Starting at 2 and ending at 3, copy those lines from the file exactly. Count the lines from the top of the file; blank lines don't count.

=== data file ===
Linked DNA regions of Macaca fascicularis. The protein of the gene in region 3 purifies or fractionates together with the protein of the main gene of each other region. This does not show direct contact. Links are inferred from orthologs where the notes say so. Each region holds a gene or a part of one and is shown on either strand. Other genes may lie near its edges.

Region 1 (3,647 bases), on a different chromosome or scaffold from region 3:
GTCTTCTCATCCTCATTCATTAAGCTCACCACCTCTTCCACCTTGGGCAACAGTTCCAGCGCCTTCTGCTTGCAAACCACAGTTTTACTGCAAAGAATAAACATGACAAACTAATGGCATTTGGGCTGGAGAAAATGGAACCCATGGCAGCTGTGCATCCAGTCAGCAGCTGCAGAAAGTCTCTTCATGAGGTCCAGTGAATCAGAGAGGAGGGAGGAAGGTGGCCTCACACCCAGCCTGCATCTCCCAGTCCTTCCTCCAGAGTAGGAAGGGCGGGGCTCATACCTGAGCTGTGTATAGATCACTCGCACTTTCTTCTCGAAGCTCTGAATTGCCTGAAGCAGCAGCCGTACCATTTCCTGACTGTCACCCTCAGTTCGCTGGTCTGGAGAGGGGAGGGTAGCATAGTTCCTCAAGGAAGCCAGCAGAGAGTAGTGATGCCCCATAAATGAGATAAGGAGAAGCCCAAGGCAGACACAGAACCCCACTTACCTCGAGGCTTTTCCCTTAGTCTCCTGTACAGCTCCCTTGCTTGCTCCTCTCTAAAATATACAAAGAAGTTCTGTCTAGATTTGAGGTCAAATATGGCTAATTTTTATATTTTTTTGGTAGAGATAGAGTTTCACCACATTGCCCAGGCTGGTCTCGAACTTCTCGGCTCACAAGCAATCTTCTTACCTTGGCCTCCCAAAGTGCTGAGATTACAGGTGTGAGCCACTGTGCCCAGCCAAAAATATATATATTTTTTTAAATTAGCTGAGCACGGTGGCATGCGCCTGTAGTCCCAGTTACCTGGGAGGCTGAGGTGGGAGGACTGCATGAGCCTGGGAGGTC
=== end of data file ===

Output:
Region 1 (3,647 bases), on a different chromosome or scaffold from region 3:
GTCTTCTCATCCTCATTCATTAAGCTCACCACCTCTTCCACCTTGGGCAACAGTTCCAGCGCCTTCTGCTTGCAAACCACAGTTTTACTGCAAAGAATAAACATGACAAACTAATGGCATTTGGGCTGGAGAAAATGGAACCCATGGCAGCTGTGCATCCAGTCAGCAGCTGCAGAAAGTCTCTTCATGAGGTCCAGTGAATCAGAGAGGAGGGAGGAAGGTGGCCTCACACCCAGCCTGCATCTCCCAGTCCTTCCTCCAGAGTAGGAAGGGCGGGGCTCATACCTGAGCTGTGTATAGATCACTCGCACTTTCTTCTCGAAGCTCTGAATTGCCTGAAGCAGCAGCCGTACCATTTCCTGACTGTCACCCTCAGTTCGCTGGTCTGGAGAGGGGAGGGTAGCATAGTTCCTCAAGGAAGCCAGCAGAGAGTAGTGATGCCCCATAAATGAGATAAGGAGAAGCCCAAGGCAGACACAGAACCCCACTTACCTCGAGGCTTTTCCCTTAGTCTCCTGTACAGCTCCCTTGCTTGCTCCTCTCTAAAATATACAAAGAAGTTCTGTCTAGATTTGAGGTCAAATATGGCTAATTTTTATATTTTTTTGGTAGAGATAGAGTTTCACCACATTGCCCAGGCTGGTCTCGAACTTCTCGGCTCACAAGCAATCTTCTTACCTTGGCCTCCCAAAGTGCTGAGATTACAGGTGTGAGCCACTGTGCCCAGCCAAAAATATATATATTTTTTTAAATTAGCTGAGCACGGTGGCATGCGCCTGTAGTCCCAGTTACCTGGGAGGCTGAGGTGGGAGGACTGCATGAGCCTGGGAGGTC